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Montclair State Researchers Work to Ensure the Free Flow of Information

Professors and graduate students in new Computational Linguistics program are taking on computational challenges to tackle censorship and improve machine translation of languages

Posted in: Homepage News and Events, Linguistics, Research

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Computer science and linguistics have come together in a new way at Montclair State University. Shown, graduate students in the MS in Computational Linguistics program gather for their weekly discussion group with Anna Feldman, professor of Linguistics and Computer Science and Jing Peng, professor of Computer Science.

In research that mirrors front-page news, a new Computational Linguistics master’s program at Montclair State University is studying internet censorship, propaganda and fake news.

The MS in Computational Linguistics is the only program of its kind in New Jersey, and the work taking place here includes building computational models to identify figurative language, process resource-poor languages and detect internet censorship.

Anna Feldman, professor of Linguistics and Computer Science, and Jing Peng, professor of Computer Science, are collaborating on automatic identification of idioms and detecting propaganda and biased language in social media and news. Feldman and Christopher Leberknight, an associate professor of Computer Science, are working on detecting and evading internet censorship.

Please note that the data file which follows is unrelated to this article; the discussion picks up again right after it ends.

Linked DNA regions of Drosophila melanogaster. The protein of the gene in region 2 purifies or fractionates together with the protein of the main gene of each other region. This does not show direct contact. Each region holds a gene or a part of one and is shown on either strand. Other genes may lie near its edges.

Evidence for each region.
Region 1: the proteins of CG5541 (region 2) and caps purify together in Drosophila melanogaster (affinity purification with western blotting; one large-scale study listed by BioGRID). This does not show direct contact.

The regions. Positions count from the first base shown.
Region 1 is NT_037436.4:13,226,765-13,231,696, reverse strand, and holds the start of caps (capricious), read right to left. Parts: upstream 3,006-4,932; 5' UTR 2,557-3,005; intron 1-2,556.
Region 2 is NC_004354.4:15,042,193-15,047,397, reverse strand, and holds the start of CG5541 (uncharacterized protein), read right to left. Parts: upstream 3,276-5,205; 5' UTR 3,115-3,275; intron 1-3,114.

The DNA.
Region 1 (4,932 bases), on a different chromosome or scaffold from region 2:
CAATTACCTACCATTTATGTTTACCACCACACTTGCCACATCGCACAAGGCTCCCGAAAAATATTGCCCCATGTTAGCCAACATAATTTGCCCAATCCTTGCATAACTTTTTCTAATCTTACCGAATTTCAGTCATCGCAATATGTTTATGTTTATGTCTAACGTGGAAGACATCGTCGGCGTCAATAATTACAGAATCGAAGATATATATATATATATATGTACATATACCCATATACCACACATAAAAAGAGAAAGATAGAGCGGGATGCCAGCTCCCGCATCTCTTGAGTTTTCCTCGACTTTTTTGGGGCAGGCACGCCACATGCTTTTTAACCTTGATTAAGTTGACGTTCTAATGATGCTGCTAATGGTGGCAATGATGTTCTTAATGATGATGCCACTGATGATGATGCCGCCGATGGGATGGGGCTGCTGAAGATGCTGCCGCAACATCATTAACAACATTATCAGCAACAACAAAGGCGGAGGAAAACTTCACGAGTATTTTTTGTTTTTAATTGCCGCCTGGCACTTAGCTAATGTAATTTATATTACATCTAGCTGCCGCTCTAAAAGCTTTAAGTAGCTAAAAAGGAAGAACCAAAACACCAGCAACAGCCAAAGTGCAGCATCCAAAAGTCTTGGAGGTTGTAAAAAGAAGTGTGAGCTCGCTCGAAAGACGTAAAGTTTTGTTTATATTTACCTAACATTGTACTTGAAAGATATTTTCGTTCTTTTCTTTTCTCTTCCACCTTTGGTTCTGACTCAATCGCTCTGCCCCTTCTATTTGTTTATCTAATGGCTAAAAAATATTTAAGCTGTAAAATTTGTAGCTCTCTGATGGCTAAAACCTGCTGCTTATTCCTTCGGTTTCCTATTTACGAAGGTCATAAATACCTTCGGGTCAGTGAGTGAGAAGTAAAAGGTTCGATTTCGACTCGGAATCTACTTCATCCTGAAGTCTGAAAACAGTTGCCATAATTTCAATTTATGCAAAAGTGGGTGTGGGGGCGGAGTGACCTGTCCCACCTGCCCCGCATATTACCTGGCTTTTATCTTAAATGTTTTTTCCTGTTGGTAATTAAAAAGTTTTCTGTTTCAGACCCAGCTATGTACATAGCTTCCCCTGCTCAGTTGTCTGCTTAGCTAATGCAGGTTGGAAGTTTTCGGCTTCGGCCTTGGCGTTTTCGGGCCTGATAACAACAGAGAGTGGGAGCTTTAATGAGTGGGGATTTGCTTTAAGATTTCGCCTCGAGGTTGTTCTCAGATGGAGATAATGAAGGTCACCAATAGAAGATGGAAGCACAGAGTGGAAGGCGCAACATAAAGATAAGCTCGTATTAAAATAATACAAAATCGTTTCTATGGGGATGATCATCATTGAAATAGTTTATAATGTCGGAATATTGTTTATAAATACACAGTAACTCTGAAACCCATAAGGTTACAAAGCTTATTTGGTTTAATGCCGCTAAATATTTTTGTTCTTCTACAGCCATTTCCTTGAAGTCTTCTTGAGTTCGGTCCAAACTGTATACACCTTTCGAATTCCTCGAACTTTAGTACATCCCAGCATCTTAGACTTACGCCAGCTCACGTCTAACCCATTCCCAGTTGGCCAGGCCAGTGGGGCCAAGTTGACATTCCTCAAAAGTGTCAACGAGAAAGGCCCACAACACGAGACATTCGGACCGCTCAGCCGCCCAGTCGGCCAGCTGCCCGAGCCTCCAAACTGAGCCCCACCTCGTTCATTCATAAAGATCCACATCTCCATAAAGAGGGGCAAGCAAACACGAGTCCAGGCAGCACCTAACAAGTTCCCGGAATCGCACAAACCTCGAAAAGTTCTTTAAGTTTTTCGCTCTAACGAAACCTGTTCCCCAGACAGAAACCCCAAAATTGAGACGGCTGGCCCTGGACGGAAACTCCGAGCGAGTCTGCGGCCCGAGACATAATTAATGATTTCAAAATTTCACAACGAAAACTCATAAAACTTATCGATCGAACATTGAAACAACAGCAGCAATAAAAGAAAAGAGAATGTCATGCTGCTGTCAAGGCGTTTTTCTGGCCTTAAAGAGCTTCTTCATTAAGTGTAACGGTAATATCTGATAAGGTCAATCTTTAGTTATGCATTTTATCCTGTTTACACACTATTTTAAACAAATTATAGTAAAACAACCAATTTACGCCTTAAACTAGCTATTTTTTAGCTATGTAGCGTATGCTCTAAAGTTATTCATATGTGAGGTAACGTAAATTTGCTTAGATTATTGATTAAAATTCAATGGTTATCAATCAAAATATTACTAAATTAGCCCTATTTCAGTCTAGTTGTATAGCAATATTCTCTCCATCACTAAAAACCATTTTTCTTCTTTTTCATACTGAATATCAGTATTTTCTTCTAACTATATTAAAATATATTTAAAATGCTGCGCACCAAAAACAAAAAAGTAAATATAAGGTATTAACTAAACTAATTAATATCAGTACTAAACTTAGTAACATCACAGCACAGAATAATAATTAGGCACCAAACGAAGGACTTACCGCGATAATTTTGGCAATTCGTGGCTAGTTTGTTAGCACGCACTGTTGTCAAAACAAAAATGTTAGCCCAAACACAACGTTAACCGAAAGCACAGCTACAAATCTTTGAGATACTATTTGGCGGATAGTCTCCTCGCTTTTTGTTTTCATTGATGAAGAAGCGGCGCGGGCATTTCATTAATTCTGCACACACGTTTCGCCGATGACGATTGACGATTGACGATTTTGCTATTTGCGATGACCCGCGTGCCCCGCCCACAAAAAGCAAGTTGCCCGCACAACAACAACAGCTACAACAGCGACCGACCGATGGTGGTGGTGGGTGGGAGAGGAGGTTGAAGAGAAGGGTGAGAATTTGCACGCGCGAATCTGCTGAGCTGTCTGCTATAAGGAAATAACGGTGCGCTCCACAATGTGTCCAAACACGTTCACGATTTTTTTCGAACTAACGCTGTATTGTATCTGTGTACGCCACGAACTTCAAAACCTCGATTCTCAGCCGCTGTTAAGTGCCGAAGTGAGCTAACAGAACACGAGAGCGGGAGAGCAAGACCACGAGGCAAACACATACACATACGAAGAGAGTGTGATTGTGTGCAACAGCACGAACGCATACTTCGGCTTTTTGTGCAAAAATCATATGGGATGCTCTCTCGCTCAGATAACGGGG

The research is supported by the U.S. National Science Foundation, and along with studies by Eileen Fitzpatrick, the Linguistics department’s chairperson, on automatic deception detection, highlights the collaboration of the faculty and their first cohort of graduate students in this new master’s program. The students meet regularly in a new Natural Language Processing (NLP) lab, which is directed by Feldman, to talk about the work and their diverse interests of study.

Martina Ducret ’18, who earned a degree in English from Montclair State, is identifying linguistic cues in Bulgarian, Russian and Chinese articles for propaganda and fake news. “We’re trying to figure out what kind of characteristics would demonstrate that an article is propaganda versus an unbiased source,” she says.

“The proposal sparked my interest primarily due to the political climate of today,” Ducret says. “As information becomes more and more accessible, so does the spread of misinformation. As an English major, I do find this area particularly interesting – much of my undergraduate work consisted of reading through a ‘lens,’ trying to figure out an author’s motive for writing a piece, or discussing the impact of a work. This research seems very much in line with that, of course with the added layer of looking at it through a computational linguistic perspective.”

Graduate Students Take a World View

The professors are hiring additional students to detect censored content, while also preparing the first cohort of graduate students for their own research projects. Courses, including Machine Learning, Computational Linguistics, Natural Language Processing, and Quantitative Linguistics connect students directly to topics they are investigating.